Spectroscopic diagnosis of esophageal dysplasia

Max Almond, MB, ChB, DM, from Gloucestershire Royal Hospital in Gloucester, United Kingdom, discusses his original article “Endoscopic Raman spectroscopy enables objective diagnosis of dysplasia in Barrett’s esophagus” from the January issue.

This study evaluated a novel endoscopic diagnostic probe for use in patients with Barrett’s esophagus. Up to 57% of Barrett’s-associated dysplasia may be missed using random quadrantic biopsies in conjunction with high-definition white light endoscopy. Existing advanced endoscopic imaging tools including confocal microscopy and chromoendoscopy are subjective and not user-friendly.

Figure 1Figure 1. Unprocessed 1-second Raman probe spectra measured from Barrett’s esophagus, adenocarcinoma, and normal squamous esophagus. Spectra have been offset for clarity. An air background spectrum is shown for comparison, and prominent spectral features have been identified.

There are emerging data to support the early treatment of low-grade dysplasia (European SURF RCT). These lesions in particular are difficult to identify endoscopically. An accurate endoscopic diagnostic tool could enable early diagnosis and targeted treatment of dysplastic lesions (endoscopic resection followed by whole segment radio frequency ablation [RFA]).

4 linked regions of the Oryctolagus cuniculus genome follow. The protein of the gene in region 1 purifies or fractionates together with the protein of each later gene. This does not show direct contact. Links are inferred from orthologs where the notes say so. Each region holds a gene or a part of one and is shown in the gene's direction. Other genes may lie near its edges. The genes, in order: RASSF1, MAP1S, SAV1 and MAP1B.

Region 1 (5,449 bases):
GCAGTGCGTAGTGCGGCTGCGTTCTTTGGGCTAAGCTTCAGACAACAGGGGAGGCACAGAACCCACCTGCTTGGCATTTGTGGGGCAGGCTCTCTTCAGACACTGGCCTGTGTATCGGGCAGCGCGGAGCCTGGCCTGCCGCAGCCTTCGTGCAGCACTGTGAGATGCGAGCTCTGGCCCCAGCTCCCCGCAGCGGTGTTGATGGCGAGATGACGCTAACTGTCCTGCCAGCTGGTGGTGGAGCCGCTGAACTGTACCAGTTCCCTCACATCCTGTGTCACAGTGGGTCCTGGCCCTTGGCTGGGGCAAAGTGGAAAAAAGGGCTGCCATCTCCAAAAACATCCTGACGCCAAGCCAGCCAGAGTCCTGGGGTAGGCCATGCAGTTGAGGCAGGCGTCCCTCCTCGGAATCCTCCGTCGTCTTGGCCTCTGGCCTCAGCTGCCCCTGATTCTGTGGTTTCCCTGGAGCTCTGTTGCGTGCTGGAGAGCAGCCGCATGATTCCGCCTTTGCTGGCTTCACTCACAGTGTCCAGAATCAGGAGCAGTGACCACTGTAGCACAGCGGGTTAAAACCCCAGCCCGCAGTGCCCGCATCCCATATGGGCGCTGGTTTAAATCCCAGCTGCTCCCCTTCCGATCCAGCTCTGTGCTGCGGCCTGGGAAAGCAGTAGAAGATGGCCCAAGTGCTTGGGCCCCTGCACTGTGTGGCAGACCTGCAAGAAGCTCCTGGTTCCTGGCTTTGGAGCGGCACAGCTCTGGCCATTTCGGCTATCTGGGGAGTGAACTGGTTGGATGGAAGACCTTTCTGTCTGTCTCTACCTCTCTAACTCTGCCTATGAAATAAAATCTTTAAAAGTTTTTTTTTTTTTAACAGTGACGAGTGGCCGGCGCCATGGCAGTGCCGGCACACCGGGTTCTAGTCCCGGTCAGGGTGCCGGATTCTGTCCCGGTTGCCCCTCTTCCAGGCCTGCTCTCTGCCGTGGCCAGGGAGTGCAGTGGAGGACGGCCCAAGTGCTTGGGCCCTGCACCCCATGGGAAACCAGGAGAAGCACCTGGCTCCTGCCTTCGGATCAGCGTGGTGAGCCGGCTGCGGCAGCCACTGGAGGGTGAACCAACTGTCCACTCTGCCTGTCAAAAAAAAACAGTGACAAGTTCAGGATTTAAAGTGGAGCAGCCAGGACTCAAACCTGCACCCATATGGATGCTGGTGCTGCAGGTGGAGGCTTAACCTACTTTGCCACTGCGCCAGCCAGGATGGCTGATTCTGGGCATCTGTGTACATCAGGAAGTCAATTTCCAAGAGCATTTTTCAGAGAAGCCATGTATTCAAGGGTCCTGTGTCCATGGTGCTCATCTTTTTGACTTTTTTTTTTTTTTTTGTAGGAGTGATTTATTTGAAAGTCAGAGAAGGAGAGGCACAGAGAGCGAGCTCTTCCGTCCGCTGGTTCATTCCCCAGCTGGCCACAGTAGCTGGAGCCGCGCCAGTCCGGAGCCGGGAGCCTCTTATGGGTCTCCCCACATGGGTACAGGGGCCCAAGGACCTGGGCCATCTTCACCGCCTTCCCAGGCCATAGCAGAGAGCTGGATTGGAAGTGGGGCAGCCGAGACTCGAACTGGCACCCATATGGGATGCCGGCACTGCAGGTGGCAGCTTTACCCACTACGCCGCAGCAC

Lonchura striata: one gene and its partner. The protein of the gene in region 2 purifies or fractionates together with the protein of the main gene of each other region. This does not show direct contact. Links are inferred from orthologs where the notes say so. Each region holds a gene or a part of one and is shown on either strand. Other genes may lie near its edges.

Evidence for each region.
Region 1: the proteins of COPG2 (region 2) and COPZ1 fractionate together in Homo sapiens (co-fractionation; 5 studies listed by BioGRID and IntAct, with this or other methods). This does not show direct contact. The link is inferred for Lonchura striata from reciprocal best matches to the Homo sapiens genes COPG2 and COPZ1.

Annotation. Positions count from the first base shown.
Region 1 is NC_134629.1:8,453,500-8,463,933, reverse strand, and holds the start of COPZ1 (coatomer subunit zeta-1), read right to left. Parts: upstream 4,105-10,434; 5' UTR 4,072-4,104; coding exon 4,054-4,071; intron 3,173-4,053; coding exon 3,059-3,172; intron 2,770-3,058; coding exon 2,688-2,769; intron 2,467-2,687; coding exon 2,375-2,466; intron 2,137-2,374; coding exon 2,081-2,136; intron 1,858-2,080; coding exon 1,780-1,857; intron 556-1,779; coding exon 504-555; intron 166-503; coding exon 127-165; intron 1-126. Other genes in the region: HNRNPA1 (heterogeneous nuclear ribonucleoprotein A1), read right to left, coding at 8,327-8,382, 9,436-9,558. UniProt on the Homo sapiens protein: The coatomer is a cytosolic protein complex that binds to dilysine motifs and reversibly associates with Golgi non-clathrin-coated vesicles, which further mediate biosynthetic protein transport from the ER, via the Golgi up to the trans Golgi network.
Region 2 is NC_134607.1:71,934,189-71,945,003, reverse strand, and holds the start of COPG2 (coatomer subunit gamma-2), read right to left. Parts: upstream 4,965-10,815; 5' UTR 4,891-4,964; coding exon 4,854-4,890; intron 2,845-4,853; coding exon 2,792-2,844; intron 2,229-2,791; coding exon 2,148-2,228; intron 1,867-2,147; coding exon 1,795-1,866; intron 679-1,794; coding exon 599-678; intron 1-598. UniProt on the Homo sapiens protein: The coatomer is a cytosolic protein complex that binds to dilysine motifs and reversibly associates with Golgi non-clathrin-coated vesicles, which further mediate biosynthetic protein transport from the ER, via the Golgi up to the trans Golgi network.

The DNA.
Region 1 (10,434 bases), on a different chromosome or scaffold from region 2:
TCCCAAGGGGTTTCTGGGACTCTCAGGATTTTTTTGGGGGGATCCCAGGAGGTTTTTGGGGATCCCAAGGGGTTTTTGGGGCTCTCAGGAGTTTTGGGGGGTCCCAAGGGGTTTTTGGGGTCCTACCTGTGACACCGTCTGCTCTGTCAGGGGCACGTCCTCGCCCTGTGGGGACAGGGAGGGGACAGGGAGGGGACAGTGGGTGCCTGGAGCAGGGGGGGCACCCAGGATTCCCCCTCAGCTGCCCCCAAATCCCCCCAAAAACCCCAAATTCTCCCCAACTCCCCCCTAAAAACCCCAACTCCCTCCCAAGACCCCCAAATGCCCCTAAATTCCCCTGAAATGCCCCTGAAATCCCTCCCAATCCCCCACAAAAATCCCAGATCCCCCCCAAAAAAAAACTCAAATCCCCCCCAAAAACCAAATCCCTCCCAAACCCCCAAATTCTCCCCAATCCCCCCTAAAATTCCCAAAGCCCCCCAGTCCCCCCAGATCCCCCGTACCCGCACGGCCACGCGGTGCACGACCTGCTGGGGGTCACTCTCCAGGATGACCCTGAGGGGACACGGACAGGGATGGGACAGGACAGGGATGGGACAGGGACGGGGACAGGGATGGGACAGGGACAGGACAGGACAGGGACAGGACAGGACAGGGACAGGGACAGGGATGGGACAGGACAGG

A new diagnostic technique termed endoscopic Raman spectroscopy (ERS) has been described. ERS is safe, quick and easy to use, entirely objective, and highly accurate. It is capable of distinguishing between high-grade dysplasia, low-grade dysplasia, and non-dysplastic Barrett’s esophagus based on consistent biochemical differences between these tissue types. ERS could be used to facilitate targeted endoscopic resection, ensure R0 resection rates, and limit the incidence of missed or incompletely treated disease.

Find this article on pages 37-45 of the print journal or read the abstract online.

The information presented in Endoscopedia reflects the opinions of the authors and does not represent the position of the American Society for Gastrointestinal Endoscopy (ASGE). ASGE expressly disclaims any warranties or guarantees, expressed or implied, and is not liable for damages of any kind in connection with the material, information, or procedures set forth.

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